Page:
(Pictured: Wolfman Jack, howlin’.)
I would not have guessed, back in the fall of 1976, that one of the songs most evocative of that time, many years later, would be a good-time rock ‘n’ roll throwback featuring a famous DJ.
Flash Cadillac and the Continental Kids started out as a bargain-basement Sha Na Na, formed at the University of Colorado in 1969. Relocating to Los Angeles in 1971, they ended up catching the 50s nostalgia updraft at precisely the right moment. A series of free shows at the Troubadour got them noticed, and they became a tireless touring outfit. They appeared on American Bandstand in 1972, one of the rare acts to get the gig without a record to promote. The next year, they got a deal with Epic Records. They considered asking Phil Spector to produce their album but ended up working with starmaker Kim Fowley. That same year, they were invited by George Lucas and Francis Ford Coppola to appear as Herby and the Heartbeats in American Graffiti. Their version of “At the Hop” from the movie was released as a single, but given that they were playing a decent-but-not-great high-school dance band, it’s probably not surprising that the record didn’t hit.
A second album, There’s No Face Like Chrome, was to have been produced by Jerry Leiber, but he ended up handling only four songs. The members of the band did not consider themselves a nostalgia act anymore, and some of their mid-70s material was closer to glam rock, including the single “Dancin’ (On a Saturday Night),” which squeaked into the Hot 100 at #93 in 1974. The band went on a package tour with other Epic acts including Rick Springfield, the Meters, and Johnny Nash, but There’s No Place Like Chrome didn’t do any better than their debut album; neither one of them charted, and they ended up leaving Epic.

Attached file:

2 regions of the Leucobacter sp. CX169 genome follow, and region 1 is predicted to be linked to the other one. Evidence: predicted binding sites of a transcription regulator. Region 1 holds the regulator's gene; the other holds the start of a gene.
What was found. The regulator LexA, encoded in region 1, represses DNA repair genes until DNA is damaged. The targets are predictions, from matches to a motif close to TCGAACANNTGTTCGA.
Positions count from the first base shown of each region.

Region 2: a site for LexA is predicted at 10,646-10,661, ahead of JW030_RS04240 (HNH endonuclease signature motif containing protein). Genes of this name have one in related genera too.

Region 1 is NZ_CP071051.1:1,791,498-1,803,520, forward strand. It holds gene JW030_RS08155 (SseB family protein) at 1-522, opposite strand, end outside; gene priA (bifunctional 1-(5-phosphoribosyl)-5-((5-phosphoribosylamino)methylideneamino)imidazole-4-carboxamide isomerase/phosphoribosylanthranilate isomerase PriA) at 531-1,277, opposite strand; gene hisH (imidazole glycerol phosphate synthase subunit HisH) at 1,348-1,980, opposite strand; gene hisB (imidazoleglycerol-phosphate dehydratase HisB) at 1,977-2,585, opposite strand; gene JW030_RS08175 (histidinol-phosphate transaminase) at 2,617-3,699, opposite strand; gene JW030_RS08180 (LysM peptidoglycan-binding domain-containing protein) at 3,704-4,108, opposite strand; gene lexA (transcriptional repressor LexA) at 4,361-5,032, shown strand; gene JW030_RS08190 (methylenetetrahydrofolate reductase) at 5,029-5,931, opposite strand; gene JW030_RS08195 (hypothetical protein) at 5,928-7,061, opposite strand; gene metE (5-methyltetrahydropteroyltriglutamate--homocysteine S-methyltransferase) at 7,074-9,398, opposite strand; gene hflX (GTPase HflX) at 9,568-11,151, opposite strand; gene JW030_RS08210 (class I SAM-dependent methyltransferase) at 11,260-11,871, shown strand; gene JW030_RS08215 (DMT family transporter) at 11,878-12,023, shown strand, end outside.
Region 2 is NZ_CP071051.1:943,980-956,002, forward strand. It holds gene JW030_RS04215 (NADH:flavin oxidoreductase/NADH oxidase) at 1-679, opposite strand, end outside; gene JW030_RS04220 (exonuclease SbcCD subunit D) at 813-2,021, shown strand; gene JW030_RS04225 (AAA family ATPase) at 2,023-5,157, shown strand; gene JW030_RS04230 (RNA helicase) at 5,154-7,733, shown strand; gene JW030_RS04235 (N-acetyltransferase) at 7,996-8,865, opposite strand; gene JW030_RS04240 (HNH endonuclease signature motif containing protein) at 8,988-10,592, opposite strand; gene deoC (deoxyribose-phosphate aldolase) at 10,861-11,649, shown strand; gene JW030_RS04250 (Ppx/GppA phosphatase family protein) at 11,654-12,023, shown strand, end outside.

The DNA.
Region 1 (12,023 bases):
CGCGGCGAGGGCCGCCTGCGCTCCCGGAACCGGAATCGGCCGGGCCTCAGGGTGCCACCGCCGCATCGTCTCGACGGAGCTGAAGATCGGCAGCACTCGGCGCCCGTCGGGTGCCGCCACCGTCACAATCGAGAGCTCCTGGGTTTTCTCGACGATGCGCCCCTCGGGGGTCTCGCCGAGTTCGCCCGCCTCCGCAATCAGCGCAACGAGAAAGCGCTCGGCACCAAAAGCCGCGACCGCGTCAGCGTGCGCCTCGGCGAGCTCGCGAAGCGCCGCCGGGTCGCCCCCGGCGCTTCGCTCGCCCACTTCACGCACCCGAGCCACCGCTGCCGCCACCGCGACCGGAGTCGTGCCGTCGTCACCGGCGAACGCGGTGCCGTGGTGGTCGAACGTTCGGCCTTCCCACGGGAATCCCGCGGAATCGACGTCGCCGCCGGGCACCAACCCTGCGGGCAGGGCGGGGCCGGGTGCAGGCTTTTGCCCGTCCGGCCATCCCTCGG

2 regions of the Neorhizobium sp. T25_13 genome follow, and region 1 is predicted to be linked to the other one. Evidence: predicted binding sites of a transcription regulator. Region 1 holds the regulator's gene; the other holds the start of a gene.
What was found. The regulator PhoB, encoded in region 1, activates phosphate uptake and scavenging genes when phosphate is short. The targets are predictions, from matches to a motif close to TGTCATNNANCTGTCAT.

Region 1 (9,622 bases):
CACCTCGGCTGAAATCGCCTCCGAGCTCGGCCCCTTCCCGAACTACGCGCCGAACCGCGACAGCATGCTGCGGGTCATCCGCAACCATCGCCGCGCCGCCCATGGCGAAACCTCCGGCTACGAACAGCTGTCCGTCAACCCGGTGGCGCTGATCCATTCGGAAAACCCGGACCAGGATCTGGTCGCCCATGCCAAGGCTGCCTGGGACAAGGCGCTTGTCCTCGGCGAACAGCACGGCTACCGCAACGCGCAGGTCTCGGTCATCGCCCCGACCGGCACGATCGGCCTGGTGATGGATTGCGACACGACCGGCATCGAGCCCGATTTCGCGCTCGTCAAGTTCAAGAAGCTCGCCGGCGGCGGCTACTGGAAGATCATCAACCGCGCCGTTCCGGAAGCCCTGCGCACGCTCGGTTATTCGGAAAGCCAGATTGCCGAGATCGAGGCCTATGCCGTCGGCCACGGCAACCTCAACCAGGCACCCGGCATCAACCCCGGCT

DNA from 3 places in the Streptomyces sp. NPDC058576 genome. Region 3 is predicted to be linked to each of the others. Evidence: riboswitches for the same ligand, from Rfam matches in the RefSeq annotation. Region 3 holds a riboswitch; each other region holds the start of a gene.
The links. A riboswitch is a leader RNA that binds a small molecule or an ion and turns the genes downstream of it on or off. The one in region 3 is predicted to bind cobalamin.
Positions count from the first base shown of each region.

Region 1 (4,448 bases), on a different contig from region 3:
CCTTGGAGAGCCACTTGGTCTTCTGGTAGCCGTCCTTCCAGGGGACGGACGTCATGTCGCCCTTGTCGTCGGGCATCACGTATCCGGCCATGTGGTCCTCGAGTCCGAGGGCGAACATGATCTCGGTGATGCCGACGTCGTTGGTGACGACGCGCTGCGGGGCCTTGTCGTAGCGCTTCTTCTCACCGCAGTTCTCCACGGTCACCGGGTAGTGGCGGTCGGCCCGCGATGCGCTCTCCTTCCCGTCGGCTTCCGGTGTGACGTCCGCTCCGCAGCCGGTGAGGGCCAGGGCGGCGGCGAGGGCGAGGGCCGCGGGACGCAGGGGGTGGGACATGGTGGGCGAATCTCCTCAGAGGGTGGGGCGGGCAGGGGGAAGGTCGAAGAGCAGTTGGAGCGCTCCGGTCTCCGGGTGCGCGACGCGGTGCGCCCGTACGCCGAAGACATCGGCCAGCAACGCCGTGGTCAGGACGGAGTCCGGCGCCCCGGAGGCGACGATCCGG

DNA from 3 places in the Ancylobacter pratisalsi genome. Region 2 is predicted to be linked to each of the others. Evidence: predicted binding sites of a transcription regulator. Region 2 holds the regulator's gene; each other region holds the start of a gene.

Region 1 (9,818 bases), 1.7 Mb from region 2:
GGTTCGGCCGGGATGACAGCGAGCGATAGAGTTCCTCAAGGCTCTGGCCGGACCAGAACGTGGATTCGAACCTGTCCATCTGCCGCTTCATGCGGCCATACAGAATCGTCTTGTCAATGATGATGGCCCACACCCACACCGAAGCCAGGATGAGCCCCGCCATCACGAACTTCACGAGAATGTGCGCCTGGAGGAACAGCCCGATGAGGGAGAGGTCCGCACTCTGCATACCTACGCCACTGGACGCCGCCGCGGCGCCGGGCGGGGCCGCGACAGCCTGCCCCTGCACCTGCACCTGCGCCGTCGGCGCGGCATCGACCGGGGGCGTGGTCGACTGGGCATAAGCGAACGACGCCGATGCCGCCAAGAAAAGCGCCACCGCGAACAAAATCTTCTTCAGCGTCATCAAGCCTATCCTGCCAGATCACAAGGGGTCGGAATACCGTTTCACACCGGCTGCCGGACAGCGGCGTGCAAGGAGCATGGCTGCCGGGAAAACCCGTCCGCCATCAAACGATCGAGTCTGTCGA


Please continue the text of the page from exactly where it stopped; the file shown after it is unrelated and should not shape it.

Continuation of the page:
In 1975, the band made a guest appearance as Johnny Fish and the Fins in an episode of Happy Days. The same year, their first single on the Private Stock label, a 50s rock tribute called “Good Times, Rock and Roll”—on which they sang but did not play—rode the charts for weeks in Denver, was a Top-10 hit in Tucson, and was made available in versions customized for different radio stations. All that was enough to push it to #41 on the Hot 100. But the album Sons of the Beaches got short-circuited when Epic reissued the first two Flash Cadillac albums in a double set under the title Rock and Roll Forever. (If you’ve ever seen a Flash Cadillac album in a used bin, it’s probably that one.)
After Sons of the Beaches crashed, Private Stock brought the band a song called “Did You Boogie (With Your Baby).” Because they didn’t want to be only a nostalgia act, “Did You Boogie” wasn’t the kind of thing they wanted to do, but they did it, even bringing in Wolfman Jack to provide some nostalgic atmosphere. It hit as August turned to September, and made the Top 10 in Kansas City, Denver, Columbus, and Tucson. It hit #12 in my town, Madison, Wisconsin, and was ranked #10 for all of 1976 at WCIL in Carbondale, Illinois. It spent six weeks in the Billboard Top 40, 14 weeks on the Hot 100, and peaked at #29 during the week of October 23, 1976.
Flash Cadillac spent the 70s on the road almost continuously, largely as an opening act for someone or other. After another gig for Francis Ford Coppola, appearing in Apocalypse Now, they spent much of the 80s recording jingles and songs for the syndicated radio show Super Gold, and in the 90s they self-released some music. An edition of the band still exists today, although a couple of the original members have died. (This extended essay tells the whole story I have only sketched here.)
Against the odds, “Did You Boogie” is one of the hits from the fall of 1976 that most vividly takes me back to that time. It hit the radio in two versions—the original with Wolfman Jack and a non-Wolfman version. I used to prefer the non-Wolfman, but it occurs to me now, 42 years later, that his contributions are probably essential. And truthful, too: “Sometimes I get to thinkin’ there’s not enough love and romance in our lives today. And that’s why I like to reminisce, and relive that first feeling of love . . . and do it all over again.”